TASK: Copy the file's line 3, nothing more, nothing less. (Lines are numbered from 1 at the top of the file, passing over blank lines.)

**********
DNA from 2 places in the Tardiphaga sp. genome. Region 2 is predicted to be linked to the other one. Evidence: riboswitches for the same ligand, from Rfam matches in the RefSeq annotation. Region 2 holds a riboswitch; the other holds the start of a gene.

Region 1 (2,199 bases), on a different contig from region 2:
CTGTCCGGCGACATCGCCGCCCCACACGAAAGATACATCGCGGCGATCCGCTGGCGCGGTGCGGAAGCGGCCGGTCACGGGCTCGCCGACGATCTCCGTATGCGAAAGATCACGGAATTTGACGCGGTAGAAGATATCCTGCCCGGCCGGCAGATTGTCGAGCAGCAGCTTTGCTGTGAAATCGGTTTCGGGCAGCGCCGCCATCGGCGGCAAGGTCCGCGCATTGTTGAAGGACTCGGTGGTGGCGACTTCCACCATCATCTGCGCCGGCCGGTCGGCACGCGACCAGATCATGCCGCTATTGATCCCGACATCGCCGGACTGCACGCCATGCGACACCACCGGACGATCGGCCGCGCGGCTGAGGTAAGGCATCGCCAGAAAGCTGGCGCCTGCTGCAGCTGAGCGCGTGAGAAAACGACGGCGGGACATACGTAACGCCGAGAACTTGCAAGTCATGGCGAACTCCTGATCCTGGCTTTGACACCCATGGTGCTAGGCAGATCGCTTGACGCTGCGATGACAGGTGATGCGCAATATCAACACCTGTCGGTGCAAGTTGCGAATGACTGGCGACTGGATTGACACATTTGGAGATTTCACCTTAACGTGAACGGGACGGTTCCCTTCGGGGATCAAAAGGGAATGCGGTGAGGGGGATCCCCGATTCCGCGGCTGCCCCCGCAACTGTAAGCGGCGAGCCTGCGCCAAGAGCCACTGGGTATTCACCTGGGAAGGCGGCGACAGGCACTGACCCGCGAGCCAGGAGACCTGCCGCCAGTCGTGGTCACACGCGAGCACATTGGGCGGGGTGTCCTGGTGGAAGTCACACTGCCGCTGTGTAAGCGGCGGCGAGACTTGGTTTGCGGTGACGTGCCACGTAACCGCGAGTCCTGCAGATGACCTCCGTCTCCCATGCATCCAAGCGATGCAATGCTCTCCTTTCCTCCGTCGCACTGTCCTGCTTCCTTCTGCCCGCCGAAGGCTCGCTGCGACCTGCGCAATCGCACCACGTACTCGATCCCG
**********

CTGTCCGGCGACATCGCCGCCCCACACGAAAGATACATCGCGGCGATCCGCTGGCGCGGTGCGGAAGCGGCCGGTCACGGGCTCGCCGACGATCTCCGTATGCGAAAGATCACGGAATTTGACGCGGTAGAAGATATCCTGCCCGGCCGGCAGATTGTCGAGCAGCAGCTTTGCTGTGAAATCGGTTTCGGGCAGCGCCGCCATCGGCGGCAAGGTCCGCGCATTGTTGAAGGACTCGGTGGTGGCGACTTCCACCATCATCTGCGCCGGCCGGTCGGCACGCGACCAGATCATGCCGCTATTGATCCCGACATCGCCGGACTGCACGCCATGCGACACCACCGGACGATCGGCCGCGCGGCTGAGGTAAGGCATCGCCAGAAAGCTGGCGCCTGCTGCAGCTGAGCGCGTGAGAAAACGACGGCGGGACATACGTAACGCCGAGAACTTGCAAGTCATGGCGAACTCCTGATCCTGGCTTTGACACCCATGGTGCTAGGCAGATCGCTTGACGCTGCGATGACAGGTGATGCGCAATATCAACACCTGTCGGTGCAAGTTGCGAATGACTGGCGACTGGATTGACACATTTGGAGATTTCACCTTAACGTGAACGGGACGGTTCCCTTCGGGGATCAAAAGGGAATGCGGTGAGGGGGATCCCCGATTCCGCGGCTGCCCCCGCAACTGTAAGCGGCGAGCCTGCGCCAAGAGCCACTGGGTATTCACCTGGGAAGGCGGCGACAGGCACTGACCCGCGAGCCAGGAGACCTGCCGCCAGTCGTGGTCACACGCGAGCACATTGGGCGGGGTGTCCTGGTGGAAGTCACACTGCCGCTGTGTAAGCGGCGGCGAGACTTGGTTTGCGGTGACGTGCCACGTAACCGCGAGTCCTGCAGATGACCTCCGTCTCCCATGCATCCAAGCGATGCAATGCTCTCCTTTCCTCCGTCGCACTGTCCTGCTTCCTTCTGCCCGCCGAAGGCTCGCTGCGACCTGCGCAATCGCACCACGTACTCGATCCCG